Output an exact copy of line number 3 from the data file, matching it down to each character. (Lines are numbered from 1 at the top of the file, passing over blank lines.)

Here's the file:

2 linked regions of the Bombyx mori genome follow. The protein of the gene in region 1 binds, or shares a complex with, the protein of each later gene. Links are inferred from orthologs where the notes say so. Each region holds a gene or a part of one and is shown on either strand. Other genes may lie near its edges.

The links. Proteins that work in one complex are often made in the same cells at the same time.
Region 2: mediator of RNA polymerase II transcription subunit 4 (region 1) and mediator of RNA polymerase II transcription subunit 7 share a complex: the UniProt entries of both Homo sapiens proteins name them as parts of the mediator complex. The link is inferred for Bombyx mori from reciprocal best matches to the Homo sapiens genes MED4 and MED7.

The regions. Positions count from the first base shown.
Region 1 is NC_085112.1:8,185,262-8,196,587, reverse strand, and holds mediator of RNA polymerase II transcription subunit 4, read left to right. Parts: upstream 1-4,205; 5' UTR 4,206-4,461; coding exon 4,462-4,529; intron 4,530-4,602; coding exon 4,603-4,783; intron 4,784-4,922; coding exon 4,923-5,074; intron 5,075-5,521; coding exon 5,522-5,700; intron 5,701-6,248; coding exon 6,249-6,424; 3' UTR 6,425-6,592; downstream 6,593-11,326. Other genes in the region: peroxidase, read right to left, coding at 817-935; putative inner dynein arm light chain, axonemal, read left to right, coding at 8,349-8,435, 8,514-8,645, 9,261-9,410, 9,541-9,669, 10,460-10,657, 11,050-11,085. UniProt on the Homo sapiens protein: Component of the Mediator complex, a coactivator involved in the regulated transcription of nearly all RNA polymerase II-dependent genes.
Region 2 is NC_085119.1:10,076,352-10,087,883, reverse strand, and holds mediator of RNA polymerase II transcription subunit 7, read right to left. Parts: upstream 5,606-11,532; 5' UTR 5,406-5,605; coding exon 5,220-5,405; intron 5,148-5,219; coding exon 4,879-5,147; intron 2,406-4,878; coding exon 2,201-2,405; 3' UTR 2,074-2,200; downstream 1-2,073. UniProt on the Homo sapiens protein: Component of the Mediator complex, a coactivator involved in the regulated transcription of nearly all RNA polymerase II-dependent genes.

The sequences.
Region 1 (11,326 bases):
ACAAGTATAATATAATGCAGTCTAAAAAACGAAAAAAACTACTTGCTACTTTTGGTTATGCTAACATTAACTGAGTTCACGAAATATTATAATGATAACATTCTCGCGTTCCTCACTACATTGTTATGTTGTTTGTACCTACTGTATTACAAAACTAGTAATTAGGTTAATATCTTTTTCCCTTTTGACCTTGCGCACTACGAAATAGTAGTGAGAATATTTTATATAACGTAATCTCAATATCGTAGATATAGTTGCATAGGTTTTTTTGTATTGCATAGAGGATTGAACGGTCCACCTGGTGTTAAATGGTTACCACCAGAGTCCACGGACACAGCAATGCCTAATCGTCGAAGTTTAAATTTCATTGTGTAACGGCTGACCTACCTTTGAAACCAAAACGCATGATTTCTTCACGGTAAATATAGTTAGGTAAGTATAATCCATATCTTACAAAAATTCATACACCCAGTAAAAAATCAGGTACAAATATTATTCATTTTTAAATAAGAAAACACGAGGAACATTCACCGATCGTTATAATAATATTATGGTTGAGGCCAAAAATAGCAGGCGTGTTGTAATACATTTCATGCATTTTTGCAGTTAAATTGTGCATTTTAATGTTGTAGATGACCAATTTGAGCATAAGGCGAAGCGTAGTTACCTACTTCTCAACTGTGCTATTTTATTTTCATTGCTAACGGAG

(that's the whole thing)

Region 2: mediator of RNA polymerase II transcription subunit 4 (region 1) and mediator of RNA polymerase II transcription subunit 7 share a complex: the UniProt entries of both Homo sapiens proteins name them as parts of the mediator complex. The link is inferred for Bombyx mori from reciprocal best matches to the Homo sapiens genes MED4 and MED7.